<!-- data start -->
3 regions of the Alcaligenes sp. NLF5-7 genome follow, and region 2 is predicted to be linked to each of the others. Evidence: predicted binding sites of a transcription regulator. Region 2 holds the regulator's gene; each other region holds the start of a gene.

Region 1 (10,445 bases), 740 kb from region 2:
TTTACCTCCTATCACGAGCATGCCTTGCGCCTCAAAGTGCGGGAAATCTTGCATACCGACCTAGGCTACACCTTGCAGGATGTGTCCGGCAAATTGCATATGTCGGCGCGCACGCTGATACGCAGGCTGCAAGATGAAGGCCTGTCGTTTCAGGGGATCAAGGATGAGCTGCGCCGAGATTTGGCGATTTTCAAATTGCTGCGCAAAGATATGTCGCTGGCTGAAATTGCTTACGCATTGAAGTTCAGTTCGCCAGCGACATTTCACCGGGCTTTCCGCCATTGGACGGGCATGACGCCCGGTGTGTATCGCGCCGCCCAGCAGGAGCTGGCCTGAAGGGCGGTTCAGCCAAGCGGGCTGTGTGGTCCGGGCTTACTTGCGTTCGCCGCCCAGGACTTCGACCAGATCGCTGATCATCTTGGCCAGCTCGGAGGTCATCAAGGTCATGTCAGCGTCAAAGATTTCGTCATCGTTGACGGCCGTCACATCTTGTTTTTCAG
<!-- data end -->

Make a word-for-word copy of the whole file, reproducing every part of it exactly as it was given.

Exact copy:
3 regions of the Alcaligenes sp. NLF5-7 genome follow, and region 2 is predicted to be linked to each of the others. Evidence: predicted binding sites of a transcription regulator. Region 2 holds the regulator's gene; each other region holds the start of a gene.

Region 1 (10,445 bases), 740 kb from region 2:
TTTACCTCCTATCACGAGCATGCCTTGCGCCTCAAAGTGCGGGAAATCTTGCATACCGACCTAGGCTACACCTTGCAGGATGTGTCCGGCAAATTGCATATGTCGGCGCGCACGCTGATACGCAGGCTGCAAGATGAAGGCCTGTCGTTTCAGGGGATCAAGGATGAGCTGCGCCGAGATTTGGCGATTTTCAAATTGCTGCGCAAAGATATGTCGCTGGCTGAAATTGCTTACGCATTGAAGTTCAGTTCGCCAGCGACATTTCACCGGGCTTTCCGCCATTGGACGGGCATGACGCCCGGTGTGTATCGCGCCGCCCAGCAGGAGCTGGCCTGAAGGGCGGTTCAGCCAAGCGGGCTGTGTGGTCCGGGCTTACTTGCGTTCGCCGCCCAGGACTTCGACCAGATCGCTGATCATCTTGGCCAGCTCGGAGGTCATCAAGGTCATGTCAGCGTCAAAGATTTCGTCATCGTTGACGGCCGTCACATCTTGTTTTTCAG